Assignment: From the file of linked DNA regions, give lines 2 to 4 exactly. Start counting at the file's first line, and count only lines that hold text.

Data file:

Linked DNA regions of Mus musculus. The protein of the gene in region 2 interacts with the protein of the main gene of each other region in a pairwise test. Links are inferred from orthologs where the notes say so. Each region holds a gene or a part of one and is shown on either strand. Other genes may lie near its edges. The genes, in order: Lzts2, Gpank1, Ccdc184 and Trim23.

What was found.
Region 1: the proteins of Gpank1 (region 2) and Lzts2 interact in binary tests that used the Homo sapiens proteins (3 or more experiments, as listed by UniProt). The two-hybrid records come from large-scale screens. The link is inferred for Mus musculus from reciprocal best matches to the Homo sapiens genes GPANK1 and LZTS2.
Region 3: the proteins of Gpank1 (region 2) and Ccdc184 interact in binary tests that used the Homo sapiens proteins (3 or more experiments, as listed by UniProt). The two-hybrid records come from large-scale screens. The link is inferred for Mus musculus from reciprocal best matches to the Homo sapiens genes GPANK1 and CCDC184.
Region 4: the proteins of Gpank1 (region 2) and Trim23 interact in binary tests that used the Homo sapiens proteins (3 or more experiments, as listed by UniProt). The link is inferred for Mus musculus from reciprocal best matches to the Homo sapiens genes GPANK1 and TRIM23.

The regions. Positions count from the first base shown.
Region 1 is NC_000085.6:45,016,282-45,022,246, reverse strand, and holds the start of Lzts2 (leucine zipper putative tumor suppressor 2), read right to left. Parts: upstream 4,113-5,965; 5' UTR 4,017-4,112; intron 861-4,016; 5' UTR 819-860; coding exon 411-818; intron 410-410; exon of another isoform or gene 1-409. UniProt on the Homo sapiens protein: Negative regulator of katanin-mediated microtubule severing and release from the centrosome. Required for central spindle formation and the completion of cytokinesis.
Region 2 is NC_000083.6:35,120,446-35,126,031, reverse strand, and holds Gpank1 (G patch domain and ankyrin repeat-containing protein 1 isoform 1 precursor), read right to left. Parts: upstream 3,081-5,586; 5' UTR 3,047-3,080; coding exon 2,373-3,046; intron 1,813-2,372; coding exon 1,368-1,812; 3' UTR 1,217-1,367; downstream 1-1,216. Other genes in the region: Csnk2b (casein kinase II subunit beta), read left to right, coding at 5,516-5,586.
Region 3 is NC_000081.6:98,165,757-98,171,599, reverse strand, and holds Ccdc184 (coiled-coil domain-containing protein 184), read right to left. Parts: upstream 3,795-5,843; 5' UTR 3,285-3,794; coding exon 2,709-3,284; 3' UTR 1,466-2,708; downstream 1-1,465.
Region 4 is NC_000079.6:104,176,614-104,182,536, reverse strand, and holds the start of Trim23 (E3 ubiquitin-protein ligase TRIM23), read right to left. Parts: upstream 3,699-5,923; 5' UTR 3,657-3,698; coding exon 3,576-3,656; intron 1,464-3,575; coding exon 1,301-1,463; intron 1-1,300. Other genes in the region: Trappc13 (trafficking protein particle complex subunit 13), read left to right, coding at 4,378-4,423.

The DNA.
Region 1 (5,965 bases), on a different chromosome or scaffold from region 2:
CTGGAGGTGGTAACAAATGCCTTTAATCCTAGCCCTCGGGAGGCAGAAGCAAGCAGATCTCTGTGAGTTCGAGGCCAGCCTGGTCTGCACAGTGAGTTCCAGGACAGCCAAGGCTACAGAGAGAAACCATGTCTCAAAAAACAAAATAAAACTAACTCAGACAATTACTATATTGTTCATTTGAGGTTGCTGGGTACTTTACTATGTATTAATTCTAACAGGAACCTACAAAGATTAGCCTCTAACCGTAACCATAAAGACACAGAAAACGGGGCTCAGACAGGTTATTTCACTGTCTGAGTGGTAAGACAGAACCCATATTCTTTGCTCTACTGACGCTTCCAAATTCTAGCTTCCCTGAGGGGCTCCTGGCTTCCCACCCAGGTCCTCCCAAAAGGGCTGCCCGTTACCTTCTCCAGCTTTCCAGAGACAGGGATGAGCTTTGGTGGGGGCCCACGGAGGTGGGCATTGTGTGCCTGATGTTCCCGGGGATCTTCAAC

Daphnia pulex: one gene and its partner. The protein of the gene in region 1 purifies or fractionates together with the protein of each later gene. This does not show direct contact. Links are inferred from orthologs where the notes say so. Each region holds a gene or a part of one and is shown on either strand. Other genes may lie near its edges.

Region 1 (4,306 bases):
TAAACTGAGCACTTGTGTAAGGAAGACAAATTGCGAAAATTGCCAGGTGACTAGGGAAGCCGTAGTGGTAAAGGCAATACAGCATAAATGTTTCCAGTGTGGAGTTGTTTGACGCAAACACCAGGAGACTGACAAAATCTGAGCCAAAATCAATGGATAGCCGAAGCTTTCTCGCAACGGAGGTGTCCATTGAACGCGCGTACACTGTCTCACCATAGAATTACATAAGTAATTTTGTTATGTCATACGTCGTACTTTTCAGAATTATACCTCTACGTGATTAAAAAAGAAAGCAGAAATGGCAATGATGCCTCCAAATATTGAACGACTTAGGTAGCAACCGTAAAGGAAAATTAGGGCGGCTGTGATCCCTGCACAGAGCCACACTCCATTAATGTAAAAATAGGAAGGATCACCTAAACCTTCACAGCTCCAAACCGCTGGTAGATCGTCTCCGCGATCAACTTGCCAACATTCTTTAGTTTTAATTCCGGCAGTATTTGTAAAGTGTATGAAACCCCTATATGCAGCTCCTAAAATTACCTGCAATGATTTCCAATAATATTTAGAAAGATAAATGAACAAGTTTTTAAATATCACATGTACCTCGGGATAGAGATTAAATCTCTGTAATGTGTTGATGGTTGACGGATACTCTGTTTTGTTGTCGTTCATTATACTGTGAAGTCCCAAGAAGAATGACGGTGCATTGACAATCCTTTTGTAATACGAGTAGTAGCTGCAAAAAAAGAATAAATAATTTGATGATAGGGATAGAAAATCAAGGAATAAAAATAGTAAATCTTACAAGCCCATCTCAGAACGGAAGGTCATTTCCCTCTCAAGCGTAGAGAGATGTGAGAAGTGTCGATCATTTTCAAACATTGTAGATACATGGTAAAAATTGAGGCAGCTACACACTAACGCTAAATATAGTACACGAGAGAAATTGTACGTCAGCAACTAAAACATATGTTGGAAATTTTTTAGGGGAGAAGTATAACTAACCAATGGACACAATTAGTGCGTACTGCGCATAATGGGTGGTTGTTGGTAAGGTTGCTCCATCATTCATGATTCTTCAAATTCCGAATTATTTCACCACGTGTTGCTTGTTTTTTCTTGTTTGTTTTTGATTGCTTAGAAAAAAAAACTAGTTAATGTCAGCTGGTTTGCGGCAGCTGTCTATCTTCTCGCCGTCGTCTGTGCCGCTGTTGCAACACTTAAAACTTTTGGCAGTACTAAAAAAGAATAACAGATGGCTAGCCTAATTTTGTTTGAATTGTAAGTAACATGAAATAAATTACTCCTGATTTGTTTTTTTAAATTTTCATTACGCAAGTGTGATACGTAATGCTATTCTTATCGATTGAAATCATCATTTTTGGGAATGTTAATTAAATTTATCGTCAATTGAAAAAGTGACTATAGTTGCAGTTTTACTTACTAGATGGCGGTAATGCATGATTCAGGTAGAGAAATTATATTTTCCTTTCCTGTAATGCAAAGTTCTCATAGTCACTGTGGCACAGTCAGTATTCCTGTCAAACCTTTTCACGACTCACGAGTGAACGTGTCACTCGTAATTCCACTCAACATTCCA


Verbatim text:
What was found.
Region 1: the proteins of Gpank1 (region 2) and Lzts2 interact in binary tests that used the Homo sapiens proteins (3 or more experiments, as listed by UniProt). The two-hybrid records come from large-scale screens. The link is inferred for Mus musculus from reciprocal best matches to the Homo sapiens genes GPANK1 and LZTS2.
Region 3: the proteins of Gpank1 (region 2) and Ccdc184 interact in binary tests that used the Homo sapiens proteins (3 or more experiments, as listed by UniProt). The two-hybrid records come from large-scale screens. The link is inferred for Mus musculus from reciprocal best matches to the Homo sapiens genes GPANK1 and CCDC184.